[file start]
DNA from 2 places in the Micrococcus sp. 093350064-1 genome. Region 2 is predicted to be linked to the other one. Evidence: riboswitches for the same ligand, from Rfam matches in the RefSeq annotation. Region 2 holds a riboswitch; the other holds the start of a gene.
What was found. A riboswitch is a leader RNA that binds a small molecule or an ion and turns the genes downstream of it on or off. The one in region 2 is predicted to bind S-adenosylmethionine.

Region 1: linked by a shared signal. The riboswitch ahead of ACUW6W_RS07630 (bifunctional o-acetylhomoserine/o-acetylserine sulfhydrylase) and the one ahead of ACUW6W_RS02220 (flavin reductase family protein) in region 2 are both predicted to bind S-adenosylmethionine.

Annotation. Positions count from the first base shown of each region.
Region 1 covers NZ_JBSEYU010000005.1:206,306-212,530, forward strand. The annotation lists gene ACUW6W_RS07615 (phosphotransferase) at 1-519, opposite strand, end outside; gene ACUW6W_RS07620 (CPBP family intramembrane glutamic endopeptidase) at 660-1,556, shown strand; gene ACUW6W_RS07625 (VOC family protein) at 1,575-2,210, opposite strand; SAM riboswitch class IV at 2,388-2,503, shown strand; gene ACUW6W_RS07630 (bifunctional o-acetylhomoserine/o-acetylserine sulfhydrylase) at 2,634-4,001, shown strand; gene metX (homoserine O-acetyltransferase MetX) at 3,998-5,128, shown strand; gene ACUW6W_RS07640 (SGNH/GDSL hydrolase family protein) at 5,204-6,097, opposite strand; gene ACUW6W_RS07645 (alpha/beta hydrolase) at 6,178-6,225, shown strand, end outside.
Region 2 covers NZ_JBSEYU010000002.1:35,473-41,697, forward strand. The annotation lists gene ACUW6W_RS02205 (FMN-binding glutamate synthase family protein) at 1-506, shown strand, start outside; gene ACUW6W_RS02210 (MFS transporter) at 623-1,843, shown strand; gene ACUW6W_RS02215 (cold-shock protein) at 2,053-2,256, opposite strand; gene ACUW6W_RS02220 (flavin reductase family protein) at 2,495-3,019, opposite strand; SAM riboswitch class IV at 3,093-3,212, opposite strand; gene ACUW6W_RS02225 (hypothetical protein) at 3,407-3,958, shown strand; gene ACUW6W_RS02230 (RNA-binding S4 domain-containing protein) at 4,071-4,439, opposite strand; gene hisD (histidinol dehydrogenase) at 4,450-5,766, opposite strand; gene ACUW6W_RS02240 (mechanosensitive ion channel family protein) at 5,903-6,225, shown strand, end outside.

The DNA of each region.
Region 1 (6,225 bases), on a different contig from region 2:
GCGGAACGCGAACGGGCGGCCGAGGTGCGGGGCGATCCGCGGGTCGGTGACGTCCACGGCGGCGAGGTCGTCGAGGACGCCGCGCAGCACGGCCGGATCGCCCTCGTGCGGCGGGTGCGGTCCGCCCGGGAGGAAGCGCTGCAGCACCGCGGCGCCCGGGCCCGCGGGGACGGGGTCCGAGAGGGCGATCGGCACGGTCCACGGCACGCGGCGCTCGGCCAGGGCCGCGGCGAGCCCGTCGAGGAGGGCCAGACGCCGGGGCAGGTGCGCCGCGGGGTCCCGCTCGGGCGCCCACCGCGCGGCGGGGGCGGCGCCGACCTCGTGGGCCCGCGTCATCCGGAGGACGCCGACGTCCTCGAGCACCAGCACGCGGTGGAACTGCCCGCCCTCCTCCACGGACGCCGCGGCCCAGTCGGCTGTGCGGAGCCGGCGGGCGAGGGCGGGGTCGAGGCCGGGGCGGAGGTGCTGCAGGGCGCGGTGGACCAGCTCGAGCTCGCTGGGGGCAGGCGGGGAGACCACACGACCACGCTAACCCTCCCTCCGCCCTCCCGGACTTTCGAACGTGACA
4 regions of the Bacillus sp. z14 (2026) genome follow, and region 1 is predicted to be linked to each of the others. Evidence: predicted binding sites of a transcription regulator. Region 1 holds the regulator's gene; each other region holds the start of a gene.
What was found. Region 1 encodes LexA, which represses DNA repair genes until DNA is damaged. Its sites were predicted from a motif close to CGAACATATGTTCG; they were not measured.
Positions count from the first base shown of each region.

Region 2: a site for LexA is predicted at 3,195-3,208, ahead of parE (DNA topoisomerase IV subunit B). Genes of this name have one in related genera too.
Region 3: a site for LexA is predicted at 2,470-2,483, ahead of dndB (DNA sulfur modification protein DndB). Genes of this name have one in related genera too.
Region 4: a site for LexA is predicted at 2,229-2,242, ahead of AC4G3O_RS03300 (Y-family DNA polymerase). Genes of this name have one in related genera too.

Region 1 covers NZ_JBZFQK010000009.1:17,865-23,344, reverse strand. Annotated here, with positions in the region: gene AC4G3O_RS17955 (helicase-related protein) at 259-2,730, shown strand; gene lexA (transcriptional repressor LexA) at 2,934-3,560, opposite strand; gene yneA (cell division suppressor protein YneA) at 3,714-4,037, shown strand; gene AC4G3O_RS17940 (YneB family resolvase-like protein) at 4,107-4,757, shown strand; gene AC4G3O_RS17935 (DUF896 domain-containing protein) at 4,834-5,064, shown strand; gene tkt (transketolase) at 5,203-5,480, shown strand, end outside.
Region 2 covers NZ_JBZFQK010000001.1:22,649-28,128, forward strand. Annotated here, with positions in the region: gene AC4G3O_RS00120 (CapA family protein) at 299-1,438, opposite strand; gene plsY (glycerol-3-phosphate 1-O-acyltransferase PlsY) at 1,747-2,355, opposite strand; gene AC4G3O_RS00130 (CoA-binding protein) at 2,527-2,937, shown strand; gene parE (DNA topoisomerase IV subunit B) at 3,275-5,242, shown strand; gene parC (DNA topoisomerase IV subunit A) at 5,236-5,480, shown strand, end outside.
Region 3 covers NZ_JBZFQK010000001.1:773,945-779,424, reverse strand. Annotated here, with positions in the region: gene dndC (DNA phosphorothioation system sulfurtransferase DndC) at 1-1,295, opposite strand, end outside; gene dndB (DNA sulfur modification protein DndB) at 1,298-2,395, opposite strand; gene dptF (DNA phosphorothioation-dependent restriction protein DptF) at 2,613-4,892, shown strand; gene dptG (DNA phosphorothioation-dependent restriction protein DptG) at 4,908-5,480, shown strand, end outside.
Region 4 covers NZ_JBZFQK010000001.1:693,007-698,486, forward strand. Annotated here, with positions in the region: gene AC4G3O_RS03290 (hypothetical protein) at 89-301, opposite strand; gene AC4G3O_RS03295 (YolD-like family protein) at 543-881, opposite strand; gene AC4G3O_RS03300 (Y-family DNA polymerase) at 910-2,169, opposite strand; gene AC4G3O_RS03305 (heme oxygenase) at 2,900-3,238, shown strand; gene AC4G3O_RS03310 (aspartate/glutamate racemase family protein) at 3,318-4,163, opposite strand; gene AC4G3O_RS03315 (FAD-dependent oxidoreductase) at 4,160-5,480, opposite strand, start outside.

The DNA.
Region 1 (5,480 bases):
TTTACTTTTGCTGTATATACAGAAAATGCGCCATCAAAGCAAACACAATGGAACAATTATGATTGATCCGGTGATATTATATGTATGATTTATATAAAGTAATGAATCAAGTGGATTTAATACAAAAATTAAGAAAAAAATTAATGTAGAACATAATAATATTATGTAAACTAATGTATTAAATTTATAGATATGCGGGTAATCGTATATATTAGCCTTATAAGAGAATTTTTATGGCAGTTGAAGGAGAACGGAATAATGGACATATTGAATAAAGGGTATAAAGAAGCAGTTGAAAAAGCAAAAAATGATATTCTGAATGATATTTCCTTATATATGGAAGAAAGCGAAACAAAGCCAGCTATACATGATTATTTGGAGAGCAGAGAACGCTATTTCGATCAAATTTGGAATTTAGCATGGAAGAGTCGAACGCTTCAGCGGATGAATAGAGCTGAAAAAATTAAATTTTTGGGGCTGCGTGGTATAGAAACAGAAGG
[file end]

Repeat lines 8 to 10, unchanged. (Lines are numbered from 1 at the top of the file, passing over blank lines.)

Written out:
Region 1 (6,225 bases), on a different contig from region 2:
GCGGAACGCGAACGGGCGGCCGAGGTGCGGGGCGATCCGCGGGTCGGTGACGTCCACGGCGGCGAGGTCGTCGAGGACGCCGCGCAGCACGGCCGGATCGCCCTCGTGCGGCGGGTGCGGTCCGCCCGGGAGGAAGCGCTGCAGCACCGCGGCGCCCGGGCCCGCGGGGACGGGGTCCGAGAGGGCGATCGGCACGGTCCACGGCACGCGGCGCTCGGCCAGGGCCGCGGCGAGCCCGTCGAGGAGGGCCAGACGCCGGGGCAGGTGCGCCGCGGGGTCCCGCTCGGGCGCCCACCGCGCGGCGGGGGCGGCGCCGACCTCGTGGGCCCGCGTCATCCGGAGGACGCCGACGTCCTCGAGCACCAGCACGCGGTGGAACTGCCCGCCCTCCTCCACGGACGCCGCGGCCCAGTCGGCTGTGCGGAGCCGGCGGGCGAGGGCGGGGTCGAGGCCGGGGCGGAGGTGCTGCAGGGCGCGGTGGACCAGCTCGAGCTCGCTGGGGGCAGGCGGGGAGACCACACGACCACGCTAACCCTCCCTCCGCCCTCCCGGACTTTCGAACGTGACA
4 regions of the Bacillus sp. z14 (2026) genome follow, and region 1 is predicted to be linked to each of the others. Evidence: predicted binding sites of a transcription regulator. Region 1 holds the regulator's gene; each other region holds the start of a gene.